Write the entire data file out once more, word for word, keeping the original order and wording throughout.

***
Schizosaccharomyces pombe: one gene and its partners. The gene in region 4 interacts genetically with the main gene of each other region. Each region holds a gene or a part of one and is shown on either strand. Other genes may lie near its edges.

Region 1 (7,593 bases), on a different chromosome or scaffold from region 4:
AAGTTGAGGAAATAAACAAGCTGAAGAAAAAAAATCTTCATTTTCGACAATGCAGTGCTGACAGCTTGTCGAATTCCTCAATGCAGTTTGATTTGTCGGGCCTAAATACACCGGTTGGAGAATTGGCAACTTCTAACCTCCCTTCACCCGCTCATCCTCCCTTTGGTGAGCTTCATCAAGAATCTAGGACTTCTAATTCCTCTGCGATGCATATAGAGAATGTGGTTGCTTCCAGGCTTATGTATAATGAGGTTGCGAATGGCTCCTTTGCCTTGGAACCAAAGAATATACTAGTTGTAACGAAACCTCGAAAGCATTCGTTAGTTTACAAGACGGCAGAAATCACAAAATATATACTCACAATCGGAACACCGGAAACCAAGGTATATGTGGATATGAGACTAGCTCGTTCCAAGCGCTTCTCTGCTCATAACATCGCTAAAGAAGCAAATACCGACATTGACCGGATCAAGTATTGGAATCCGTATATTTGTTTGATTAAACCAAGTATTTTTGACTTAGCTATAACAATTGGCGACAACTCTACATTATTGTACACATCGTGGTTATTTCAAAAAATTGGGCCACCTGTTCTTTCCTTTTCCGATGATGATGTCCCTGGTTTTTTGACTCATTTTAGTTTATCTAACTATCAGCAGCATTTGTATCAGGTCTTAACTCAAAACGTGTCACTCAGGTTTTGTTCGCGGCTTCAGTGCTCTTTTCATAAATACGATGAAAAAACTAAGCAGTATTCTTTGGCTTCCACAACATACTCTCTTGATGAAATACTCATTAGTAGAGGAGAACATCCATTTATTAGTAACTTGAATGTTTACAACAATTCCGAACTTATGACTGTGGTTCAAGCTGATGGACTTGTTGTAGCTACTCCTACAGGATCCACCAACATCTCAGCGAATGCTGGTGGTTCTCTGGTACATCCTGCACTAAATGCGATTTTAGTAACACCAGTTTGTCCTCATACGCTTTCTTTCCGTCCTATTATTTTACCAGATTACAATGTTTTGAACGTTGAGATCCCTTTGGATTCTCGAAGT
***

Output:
Schizosaccharomyces pombe: one gene and its partners. The gene in region 4 interacts genetically with the main gene of each other region. Each region holds a gene or a part of one and is shown on either strand. Other genes may lie near its edges.

Region 1 (7,593 bases), on a different chromosome or scaffold from region 4:
AAGTTGAGGAAATAAACAAGCTGAAGAAAAAAAATCTTCATTTTCGACAATGCAGTGCTGACAGCTTGTCGAATTCCTCAATGCAGTTTGATTTGTCGGGCCTAAATACACCGGTTGGAGAATTGGCAACTTCTAACCTCCCTTCACCCGCTCATCCTCCCTTTGGTGAGCTTCATCAAGAATCTAGGACTTCTAATTCCTCTGCGATGCATATAGAGAATGTGGTTGCTTCCAGGCTTATGTATAATGAGGTTGCGAATGGCTCCTTTGCCTTGGAACCAAAGAATATACTAGTTGTAACGAAACCTCGAAAGCATTCGTTAGTTTACAAGACGGCAGAAATCACAAAATATATACTCACAATCGGAACACCGGAAACCAAGGTATATGTGGATATGAGACTAGCTCGTTCCAAGCGCTTCTCTGCTCATAACATCGCTAAAGAAGCAAATACCGACATTGACCGGATCAAGTATTGGAATCCGTATATTTGTTTGATTAAACCAAGTATTTTTGACTTAGCTATAACAATTGGCGACAACTCTACATTATTGTACACATCGTGGTTATTTCAAAAAATTGGGCCACCTGTTCTTTCCTTTTCCGATGATGATGTCCCTGGTTTTTTGACTCATTTTAGTTTATCTAACTATCAGCAGCATTTGTATCAGGTCTTAACTCAAAACGTGTCACTCAGGTTTTGTTCGCGGCTTCAGTGCTCTTTTCATAAATACGATGAAAAAACTAAGCAGTATTCTTTGGCTTCCACAACATACTCTCTTGATGAAATACTCATTAGTAGAGGAGAACATCCATTTATTAGTAACTTGAATGTTTACAACAATTCCGAACTTATGACTGTGGTTCAAGCTGATGGACTTGTTGTAGCTACTCCTACAGGATCCACCAACATCTCAGCGAATGCTGGTGGTTCTCTGGTACATCCTGCACTAAATGCGATTTTAGTAACACCAGTTTGTCCTCATACGCTTTCTTTCCGTCCTATTATTTTACCAGATTACAATGTTTTGAACGTTGAGATCCCTTTGGATTCTCGAAGT